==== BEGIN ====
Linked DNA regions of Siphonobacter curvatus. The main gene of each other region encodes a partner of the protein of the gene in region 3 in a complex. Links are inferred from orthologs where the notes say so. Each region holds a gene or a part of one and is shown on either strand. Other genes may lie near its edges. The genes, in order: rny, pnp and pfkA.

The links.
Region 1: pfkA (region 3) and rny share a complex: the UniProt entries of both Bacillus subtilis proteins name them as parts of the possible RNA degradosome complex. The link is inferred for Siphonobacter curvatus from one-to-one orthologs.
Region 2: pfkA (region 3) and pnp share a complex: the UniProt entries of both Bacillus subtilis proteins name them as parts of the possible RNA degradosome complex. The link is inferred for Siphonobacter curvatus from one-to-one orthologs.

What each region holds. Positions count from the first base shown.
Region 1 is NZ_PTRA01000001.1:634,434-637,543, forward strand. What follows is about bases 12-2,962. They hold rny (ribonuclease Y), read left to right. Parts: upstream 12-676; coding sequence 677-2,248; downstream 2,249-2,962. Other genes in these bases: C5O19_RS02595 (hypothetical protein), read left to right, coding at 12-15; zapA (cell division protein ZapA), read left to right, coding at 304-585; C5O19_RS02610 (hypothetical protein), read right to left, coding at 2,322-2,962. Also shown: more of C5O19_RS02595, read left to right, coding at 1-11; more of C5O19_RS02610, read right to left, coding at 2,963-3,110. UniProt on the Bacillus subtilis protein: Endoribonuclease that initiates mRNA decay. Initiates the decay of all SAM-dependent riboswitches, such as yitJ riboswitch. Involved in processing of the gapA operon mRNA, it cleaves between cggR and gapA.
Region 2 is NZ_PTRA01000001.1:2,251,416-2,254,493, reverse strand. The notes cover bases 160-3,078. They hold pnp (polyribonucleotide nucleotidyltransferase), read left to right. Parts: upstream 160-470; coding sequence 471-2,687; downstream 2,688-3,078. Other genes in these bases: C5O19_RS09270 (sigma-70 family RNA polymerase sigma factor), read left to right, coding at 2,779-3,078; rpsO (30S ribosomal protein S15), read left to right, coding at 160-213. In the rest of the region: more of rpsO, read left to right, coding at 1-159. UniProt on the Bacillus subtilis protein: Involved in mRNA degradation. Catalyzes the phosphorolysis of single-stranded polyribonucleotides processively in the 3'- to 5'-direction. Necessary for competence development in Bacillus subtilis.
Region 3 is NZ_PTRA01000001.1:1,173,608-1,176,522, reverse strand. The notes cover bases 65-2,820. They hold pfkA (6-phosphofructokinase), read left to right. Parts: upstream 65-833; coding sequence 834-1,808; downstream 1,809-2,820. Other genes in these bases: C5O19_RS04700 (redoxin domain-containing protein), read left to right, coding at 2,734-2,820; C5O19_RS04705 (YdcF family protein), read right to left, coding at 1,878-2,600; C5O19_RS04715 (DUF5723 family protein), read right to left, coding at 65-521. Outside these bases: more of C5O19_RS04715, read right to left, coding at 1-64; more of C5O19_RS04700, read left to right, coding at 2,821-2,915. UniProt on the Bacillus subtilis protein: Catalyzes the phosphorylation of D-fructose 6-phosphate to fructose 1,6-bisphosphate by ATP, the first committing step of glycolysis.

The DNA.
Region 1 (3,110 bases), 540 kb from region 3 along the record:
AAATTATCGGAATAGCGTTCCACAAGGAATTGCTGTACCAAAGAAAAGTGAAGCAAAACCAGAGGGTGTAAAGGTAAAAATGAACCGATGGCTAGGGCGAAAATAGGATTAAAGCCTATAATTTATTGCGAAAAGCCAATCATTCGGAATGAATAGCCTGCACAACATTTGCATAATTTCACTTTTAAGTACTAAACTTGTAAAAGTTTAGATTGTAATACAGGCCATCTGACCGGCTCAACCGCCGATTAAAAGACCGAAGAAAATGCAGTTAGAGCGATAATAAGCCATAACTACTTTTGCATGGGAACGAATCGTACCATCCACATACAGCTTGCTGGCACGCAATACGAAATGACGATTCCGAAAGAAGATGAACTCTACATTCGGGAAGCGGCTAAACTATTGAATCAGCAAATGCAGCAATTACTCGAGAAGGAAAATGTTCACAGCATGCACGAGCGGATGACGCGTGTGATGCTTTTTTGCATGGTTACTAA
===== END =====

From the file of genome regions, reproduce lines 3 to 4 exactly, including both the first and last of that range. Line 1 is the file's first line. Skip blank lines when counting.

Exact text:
Region 1: pfkA (region 3) and rny share a complex: the UniProt entries of both Bacillus subtilis proteins name them as parts of the possible RNA degradosome complex. The link is inferred for Siphonobacter curvatus from one-to-one orthologs.
Region 2: pfkA (region 3) and pnp share a complex: the UniProt entries of both Bacillus subtilis proteins name them as parts of the possible RNA degradosome complex. The link is inferred for Siphonobacter curvatus from one-to-one orthologs.